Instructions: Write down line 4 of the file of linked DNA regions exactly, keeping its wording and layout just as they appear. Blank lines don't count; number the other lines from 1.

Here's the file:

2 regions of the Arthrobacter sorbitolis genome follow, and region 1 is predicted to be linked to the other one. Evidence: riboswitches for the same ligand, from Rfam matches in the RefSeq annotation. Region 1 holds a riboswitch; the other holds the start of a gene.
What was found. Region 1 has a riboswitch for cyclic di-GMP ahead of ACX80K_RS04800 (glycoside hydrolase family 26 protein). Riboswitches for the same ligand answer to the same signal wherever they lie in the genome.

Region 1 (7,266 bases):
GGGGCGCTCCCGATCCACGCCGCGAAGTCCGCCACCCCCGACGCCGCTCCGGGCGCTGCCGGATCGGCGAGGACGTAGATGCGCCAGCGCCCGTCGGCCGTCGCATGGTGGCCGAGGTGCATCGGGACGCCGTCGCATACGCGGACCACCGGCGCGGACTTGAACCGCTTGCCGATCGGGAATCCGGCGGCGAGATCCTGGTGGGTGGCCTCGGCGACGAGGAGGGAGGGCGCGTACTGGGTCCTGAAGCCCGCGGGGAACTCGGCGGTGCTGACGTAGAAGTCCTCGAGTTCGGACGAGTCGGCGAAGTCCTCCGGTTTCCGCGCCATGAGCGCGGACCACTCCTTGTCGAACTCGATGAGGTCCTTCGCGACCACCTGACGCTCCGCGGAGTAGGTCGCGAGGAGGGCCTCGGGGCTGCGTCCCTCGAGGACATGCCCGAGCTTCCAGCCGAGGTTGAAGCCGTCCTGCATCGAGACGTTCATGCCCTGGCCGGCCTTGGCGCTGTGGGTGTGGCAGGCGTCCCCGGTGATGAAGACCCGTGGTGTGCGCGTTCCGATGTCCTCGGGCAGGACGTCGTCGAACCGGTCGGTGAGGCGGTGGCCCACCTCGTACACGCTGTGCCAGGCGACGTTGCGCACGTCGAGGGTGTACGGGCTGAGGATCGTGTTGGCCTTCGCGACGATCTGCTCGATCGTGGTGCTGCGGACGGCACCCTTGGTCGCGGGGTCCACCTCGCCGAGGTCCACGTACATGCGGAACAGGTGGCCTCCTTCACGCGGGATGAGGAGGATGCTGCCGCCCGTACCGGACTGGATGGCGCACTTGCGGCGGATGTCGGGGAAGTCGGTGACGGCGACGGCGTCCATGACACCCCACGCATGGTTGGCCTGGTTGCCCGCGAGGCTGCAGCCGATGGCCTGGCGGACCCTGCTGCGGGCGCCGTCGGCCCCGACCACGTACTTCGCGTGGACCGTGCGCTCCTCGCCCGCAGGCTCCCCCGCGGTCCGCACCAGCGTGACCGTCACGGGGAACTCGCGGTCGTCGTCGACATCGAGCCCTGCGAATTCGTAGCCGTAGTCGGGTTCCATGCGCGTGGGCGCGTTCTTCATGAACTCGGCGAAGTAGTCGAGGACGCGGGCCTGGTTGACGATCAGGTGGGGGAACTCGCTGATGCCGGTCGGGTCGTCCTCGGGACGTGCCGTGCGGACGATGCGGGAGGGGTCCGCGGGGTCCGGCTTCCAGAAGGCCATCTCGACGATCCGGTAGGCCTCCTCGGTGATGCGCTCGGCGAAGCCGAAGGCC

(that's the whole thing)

GGGGCGCTCCCGATCCACGCCGCGAAGTCCGCCACCCCCGACGCCGCTCCGGGCGCTGCCGGATCGGCGAGGACGTAGATGCGCCAGCGCCCGTCGGCCGTCGCATGGTGGCCGAGGTGCATCGGGACGCCGTCGCATACGCGGACCACCGGCGCGGACTTGAACCGCTTGCCGATCGGGAATCCGGCGGCGAGATCCTGGTGGGTGGCCTCGGCGACGAGGAGGGAGGGCGCGTACTGGGTCCTGAAGCCCGCGGGGAACTCGGCGGTGCTGACGTAGAAGTCCTCGAGTTCGGACGAGTCGGCGAAGTCCTCCGGTTTCCGCGCCATGAGCGCGGACCACTCCTTGTCGAACTCGATGAGGTCCTTCGCGACCACCTGACGCTCCGCGGAGTAGGTCGCGAGGAGGGCCTCGGGGCTGCGTCCCTCGAGGACATGCCCGAGCTTCCAGCCGAGGTTGAAGCCGTCCTGCATCGAGACGTTCATGCCCTGGCCGGCCTTGGCGCTGTGGGTGTGGCAGGCGTCCCCGGTGATGAAGACCCGTGGTGTGCGCGTTCCGATGTCCTCGGGCAGGACGTCGTCGAACCGGTCGGTGAGGCGGTGGCCCACCTCGTACACGCTGTGCCAGGCGACGTTGCGCACGTCGAGGGTGTACGGGCTGAGGATCGTGTTGGCCTTCGCGACGATCTGCTCGATCGTGGTGCTGCGGACGGCACCCTTGGTCGCGGGGTCCACCTCGCCGAGGTCCACGTACATGCGGAACAGGTGGCCTCCTTCACGCGGGATGAGGAGGATGCTGCCGCCCGTACCGGACTGGATGGCGCACTTGCGGCGGATGTCGGGGAAGTCGGTGACGGCGACGGCGTCCATGACACCCCACGCATGGTTGGCCTGGTTGCCCGCGAGGCTGCAGCCGATGGCCTGGCGGACCCTGCTGCGGGCGCCGTCGGCCCCGACCACGTACTTCGCGTGGACCGTGCGCTCCTCGCCCGCAGGCTCCCCCGCGGTCCGCACCAGCGTGACCGTCACGGGGAACTCGCGGTCGTCGTCGACATCGAGCCCTGCGAATTCGTAGCCGTAGTCGGGTTCCATGCGCGTGGGCGCGTTCTTCATGAACTCGGCGAAGTAGTCGAGGACGCGGGCCTGGTTGACGATCAGGTGGGGGAACTCGCTGATGCCGGTCGGGTCGTCCTCGGGACGTGCCGTGCGGACGATGCGGGAGGGGTCCGCGGGGTCCGGCTTCCAGAAGGCCATCTCGACGATCCGGTAGGCCTCCTCGGTGATGCGCTCGGCGAAGCCGAAGGCC